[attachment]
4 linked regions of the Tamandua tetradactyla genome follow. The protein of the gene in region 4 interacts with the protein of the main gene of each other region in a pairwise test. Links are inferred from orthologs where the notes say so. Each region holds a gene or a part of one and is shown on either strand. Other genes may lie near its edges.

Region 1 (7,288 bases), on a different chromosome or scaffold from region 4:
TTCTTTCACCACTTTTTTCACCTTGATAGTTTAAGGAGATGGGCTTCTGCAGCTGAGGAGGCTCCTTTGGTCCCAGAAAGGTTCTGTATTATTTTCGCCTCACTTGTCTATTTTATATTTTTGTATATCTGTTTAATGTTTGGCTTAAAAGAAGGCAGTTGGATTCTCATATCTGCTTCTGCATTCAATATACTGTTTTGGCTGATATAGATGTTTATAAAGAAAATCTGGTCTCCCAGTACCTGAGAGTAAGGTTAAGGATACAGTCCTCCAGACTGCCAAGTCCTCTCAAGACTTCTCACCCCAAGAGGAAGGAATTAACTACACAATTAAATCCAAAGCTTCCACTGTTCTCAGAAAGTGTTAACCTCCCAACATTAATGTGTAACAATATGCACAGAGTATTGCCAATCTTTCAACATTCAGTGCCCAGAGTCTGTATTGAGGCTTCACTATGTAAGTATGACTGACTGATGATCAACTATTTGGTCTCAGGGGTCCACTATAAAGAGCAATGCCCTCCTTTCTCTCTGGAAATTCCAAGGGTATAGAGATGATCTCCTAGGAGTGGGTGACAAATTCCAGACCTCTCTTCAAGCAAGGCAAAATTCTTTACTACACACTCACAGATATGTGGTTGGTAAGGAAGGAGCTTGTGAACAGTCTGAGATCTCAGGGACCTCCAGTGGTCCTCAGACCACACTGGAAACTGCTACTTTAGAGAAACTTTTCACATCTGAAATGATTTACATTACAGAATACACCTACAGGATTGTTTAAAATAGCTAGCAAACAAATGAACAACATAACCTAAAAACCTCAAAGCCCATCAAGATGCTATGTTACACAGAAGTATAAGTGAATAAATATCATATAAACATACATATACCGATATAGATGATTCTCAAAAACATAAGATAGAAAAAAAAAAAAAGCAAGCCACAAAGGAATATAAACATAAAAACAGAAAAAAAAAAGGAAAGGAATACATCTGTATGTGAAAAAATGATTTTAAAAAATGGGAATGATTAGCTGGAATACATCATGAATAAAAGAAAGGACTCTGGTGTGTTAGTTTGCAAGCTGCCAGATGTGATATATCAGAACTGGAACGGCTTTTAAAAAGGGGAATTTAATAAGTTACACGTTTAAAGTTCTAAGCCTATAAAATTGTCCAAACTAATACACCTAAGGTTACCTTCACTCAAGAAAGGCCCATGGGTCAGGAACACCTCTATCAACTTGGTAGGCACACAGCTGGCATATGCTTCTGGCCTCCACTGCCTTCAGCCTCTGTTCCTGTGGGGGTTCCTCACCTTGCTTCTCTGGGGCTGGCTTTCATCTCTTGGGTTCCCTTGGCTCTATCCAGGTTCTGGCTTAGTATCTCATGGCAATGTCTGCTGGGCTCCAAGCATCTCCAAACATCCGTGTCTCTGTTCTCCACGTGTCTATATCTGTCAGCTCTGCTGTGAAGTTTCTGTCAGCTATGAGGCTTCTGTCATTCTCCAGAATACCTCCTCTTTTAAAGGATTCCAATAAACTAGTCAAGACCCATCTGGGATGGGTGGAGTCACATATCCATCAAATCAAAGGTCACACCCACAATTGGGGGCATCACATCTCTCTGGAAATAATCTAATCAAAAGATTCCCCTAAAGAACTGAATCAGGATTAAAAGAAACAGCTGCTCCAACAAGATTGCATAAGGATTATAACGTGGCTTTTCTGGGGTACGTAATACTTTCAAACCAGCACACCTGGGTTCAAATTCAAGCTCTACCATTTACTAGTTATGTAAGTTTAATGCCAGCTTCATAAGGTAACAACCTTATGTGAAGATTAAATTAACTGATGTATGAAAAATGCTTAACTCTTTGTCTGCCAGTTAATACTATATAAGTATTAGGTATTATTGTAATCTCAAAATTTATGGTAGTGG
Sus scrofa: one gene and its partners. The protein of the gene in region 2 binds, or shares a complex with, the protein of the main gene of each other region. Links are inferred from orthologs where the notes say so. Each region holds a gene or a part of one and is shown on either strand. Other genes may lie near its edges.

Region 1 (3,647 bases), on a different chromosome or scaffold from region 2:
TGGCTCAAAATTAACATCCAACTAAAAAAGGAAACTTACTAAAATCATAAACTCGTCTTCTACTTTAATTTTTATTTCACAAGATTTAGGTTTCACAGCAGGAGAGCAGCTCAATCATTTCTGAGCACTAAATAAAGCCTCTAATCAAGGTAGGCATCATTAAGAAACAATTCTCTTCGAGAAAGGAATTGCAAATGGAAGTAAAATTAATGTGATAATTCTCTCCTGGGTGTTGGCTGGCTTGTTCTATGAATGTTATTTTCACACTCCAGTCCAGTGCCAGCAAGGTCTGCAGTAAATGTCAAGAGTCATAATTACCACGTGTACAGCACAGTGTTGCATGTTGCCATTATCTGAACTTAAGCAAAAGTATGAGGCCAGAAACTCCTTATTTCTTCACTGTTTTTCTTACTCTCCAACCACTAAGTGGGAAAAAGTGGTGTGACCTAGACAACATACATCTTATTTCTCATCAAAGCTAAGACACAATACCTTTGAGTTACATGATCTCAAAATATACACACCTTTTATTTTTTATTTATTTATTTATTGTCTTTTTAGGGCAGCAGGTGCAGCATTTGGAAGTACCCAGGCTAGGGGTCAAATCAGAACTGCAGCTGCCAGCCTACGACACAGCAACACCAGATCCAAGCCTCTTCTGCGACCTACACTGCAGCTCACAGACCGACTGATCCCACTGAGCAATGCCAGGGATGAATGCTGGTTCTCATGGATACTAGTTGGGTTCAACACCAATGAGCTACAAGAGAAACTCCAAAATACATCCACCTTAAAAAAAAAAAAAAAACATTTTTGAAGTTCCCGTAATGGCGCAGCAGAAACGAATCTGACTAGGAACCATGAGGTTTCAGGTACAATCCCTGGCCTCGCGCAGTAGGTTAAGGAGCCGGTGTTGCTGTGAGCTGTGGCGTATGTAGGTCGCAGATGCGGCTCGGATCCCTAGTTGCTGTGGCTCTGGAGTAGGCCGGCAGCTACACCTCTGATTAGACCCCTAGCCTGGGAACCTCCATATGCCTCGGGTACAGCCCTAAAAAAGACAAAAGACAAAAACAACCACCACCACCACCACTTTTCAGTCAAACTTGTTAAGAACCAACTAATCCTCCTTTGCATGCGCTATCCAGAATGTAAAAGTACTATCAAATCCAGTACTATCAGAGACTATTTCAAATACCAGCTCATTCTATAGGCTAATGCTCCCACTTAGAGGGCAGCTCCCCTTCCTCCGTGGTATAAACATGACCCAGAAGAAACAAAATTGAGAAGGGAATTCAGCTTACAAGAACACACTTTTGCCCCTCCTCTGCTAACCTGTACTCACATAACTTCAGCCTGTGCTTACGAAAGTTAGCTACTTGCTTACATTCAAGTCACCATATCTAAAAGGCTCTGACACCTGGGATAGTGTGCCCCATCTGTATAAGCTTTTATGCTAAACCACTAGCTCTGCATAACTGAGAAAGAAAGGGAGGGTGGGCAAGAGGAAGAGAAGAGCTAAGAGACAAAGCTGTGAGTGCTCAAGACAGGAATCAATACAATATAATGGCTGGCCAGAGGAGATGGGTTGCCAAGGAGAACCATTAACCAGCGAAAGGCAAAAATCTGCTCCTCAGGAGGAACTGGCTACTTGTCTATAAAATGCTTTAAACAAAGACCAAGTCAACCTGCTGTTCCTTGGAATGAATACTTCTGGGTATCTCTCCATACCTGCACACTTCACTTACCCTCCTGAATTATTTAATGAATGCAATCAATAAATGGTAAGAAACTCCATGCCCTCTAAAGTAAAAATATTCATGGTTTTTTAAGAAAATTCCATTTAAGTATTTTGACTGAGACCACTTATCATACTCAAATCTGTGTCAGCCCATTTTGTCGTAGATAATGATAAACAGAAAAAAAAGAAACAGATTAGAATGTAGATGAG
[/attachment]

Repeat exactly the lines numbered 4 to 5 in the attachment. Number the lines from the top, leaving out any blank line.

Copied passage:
Sus scrofa: one gene and its partners. The protein of the gene in region 2 binds, or shares a complex with, the protein of the main gene of each other region. Links are inferred from orthologs where the notes say so. Each region holds a gene or a part of one and is shown on either strand. Other genes may lie near its edges.

Region 1 (3,647 bases), on a different chromosome or scaffold from region 2: